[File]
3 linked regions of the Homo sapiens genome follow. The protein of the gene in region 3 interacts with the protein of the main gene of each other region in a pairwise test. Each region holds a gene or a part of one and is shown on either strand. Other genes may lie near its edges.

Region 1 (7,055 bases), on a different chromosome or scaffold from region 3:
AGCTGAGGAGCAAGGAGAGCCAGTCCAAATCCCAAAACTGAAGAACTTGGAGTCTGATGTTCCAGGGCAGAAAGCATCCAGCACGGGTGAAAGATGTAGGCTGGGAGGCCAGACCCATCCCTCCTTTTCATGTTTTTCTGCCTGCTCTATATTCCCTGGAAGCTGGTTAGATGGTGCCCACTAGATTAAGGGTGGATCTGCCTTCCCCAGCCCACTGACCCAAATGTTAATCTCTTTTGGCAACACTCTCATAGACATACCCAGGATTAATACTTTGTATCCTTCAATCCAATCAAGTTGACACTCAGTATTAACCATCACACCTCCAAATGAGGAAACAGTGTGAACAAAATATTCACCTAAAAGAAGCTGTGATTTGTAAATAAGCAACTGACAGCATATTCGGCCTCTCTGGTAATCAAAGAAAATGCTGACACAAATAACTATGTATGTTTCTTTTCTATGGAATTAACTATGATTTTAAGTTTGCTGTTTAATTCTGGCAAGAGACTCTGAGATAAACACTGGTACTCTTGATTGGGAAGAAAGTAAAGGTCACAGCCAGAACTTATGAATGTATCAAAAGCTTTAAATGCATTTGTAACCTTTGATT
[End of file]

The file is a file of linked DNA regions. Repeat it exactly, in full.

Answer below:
3 linked regions of the Homo sapiens genome follow. The protein of the gene in region 3 interacts with the protein of the main gene of each other region in a pairwise test. Each region holds a gene or a part of one and is shown on either strand. Other genes may lie near its edges.

Region 1 (7,055 bases), on a different chromosome or scaffold from region 3:
AGCTGAGGAGCAAGGAGAGCCAGTCCAAATCCCAAAACTGAAGAACTTGGAGTCTGATGTTCCAGGGCAGAAAGCATCCAGCACGGGTGAAAGATGTAGGCTGGGAGGCCAGACCCATCCCTCCTTTTCATGTTTTTCTGCCTGCTCTATATTCCCTGGAAGCTGGTTAGATGGTGCCCACTAGATTAAGGGTGGATCTGCCTTCCCCAGCCCACTGACCCAAATGTTAATCTCTTTTGGCAACACTCTCATAGACATACCCAGGATTAATACTTTGTATCCTTCAATCCAATCAAGTTGACACTCAGTATTAACCATCACACCTCCAAATGAGGAAACAGTGTGAACAAAATATTCACCTAAAAGAAGCTGTGATTTGTAAATAAGCAACTGACAGCATATTCGGCCTCTCTGGTAATCAAAGAAAATGCTGACACAAATAACTATGTATGTTTCTTTTCTATGGAATTAACTATGATTTTAAGTTTGCTGTTTAATTCTGGCAAGAGACTCTGAGATAAACACTGGTACTCTTGATTGGGAAGAAAGTAAAGGTCACAGCCAGAACTTATGAATGTATCAAAAGCTTTAAATGCATTTGTAACCTTTGATT